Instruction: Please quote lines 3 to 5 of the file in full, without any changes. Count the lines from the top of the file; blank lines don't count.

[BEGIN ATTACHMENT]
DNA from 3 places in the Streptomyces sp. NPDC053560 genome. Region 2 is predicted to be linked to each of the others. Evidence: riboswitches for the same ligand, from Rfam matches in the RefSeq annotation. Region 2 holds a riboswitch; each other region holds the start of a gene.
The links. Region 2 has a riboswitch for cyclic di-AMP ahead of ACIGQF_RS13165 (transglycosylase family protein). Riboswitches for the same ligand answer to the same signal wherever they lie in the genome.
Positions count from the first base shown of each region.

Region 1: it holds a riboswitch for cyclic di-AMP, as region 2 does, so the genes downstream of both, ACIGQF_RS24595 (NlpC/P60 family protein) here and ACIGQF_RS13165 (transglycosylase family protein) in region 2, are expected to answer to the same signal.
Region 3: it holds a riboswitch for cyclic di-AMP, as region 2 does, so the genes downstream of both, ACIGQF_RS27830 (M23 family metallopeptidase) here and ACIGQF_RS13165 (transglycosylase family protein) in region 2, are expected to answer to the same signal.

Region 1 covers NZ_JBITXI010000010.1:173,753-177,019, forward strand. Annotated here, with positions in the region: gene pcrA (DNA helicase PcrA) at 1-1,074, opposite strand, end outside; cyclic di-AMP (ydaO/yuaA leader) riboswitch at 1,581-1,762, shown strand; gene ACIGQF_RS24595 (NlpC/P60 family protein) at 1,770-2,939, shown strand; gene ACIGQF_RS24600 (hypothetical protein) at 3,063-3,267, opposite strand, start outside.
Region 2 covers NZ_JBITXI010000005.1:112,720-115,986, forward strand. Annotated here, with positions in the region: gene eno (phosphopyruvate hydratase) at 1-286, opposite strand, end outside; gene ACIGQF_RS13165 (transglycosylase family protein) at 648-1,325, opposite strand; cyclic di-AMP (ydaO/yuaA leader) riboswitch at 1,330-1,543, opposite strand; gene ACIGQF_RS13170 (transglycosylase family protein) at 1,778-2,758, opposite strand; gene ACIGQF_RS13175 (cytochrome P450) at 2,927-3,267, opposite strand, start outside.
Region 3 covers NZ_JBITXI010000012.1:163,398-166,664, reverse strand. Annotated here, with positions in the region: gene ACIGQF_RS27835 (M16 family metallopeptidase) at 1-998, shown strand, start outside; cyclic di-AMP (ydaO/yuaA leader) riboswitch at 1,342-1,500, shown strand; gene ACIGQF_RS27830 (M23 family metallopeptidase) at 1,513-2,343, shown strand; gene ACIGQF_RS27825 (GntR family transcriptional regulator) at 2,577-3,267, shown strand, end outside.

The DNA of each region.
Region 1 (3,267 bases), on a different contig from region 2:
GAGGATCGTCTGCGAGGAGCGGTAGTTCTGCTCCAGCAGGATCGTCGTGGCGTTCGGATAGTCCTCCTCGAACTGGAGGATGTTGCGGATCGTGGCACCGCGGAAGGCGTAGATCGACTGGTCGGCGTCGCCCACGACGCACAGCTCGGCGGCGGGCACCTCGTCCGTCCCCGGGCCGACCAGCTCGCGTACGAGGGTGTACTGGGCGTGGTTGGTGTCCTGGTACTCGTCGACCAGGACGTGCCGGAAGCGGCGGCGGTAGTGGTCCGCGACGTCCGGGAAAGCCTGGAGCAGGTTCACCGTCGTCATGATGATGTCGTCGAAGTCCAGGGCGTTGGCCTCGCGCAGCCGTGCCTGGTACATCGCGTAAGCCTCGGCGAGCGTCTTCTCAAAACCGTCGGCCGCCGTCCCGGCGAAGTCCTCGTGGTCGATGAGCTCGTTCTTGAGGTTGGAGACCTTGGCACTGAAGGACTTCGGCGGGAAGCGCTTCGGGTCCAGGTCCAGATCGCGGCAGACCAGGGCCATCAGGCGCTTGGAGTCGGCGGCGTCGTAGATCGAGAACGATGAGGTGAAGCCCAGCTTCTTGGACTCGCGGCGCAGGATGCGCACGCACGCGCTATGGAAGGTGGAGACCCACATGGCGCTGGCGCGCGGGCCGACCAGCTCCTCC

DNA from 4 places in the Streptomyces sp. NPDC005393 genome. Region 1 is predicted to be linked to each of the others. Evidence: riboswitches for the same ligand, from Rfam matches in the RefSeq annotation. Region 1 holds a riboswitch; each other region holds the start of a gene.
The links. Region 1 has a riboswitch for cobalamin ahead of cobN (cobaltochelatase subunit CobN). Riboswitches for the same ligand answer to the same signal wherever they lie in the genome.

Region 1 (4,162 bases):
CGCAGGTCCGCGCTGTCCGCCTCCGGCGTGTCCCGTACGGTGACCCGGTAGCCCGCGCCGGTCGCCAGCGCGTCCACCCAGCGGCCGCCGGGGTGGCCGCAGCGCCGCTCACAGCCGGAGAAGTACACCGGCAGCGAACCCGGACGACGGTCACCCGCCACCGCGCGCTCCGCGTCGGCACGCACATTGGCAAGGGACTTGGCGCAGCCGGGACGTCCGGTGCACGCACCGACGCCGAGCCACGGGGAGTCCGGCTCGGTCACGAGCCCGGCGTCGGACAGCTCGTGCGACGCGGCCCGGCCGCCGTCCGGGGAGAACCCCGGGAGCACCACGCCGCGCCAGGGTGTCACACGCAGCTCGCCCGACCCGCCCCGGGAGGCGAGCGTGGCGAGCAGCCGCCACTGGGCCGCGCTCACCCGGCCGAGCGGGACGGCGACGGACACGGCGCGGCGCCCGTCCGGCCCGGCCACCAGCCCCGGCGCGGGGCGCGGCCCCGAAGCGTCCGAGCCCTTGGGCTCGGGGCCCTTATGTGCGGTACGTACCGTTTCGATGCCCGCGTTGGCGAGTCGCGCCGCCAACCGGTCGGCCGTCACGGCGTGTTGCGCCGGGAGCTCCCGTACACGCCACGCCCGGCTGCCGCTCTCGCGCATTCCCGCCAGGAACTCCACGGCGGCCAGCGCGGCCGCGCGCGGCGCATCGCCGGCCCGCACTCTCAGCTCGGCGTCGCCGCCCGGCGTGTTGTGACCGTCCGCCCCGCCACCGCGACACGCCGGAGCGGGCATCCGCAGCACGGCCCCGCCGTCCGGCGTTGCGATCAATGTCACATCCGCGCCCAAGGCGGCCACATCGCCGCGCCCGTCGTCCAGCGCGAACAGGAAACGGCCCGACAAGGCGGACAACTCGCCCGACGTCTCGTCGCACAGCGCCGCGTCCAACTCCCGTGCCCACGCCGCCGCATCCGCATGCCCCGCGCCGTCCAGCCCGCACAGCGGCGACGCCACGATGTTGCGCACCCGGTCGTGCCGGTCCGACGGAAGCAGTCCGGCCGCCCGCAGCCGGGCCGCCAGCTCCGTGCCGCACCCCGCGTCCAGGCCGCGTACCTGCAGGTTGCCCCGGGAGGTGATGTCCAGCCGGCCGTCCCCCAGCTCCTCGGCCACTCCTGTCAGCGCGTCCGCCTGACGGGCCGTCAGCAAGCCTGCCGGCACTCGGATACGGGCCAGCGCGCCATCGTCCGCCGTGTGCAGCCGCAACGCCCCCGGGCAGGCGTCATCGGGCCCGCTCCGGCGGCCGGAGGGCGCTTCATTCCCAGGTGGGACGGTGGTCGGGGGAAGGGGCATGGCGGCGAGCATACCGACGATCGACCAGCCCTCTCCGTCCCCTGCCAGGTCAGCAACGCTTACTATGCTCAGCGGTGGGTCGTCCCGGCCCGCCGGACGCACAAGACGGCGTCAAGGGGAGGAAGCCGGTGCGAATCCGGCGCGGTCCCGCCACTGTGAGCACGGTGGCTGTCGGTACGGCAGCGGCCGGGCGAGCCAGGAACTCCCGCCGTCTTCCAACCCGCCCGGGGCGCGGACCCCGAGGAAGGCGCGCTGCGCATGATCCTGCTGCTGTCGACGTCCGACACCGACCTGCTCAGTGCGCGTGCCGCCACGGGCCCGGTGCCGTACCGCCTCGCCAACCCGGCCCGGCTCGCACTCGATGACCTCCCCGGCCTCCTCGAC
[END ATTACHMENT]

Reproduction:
Positions count from the first base shown of each region.

Region 1: it holds a riboswitch for cyclic di-AMP, as region 2 does, so the genes downstream of both, ACIGQF_RS24595 (NlpC/P60 family protein) here and ACIGQF_RS13165 (transglycosylase family protein) in region 2, are expected to answer to the same signal.
Region 3: it holds a riboswitch for cyclic di-AMP, as region 2 does, so the genes downstream of both, ACIGQF_RS27830 (M23 family metallopeptidase) here and ACIGQF_RS13165 (transglycosylase family protein) in region 2, are expected to answer to the same signal.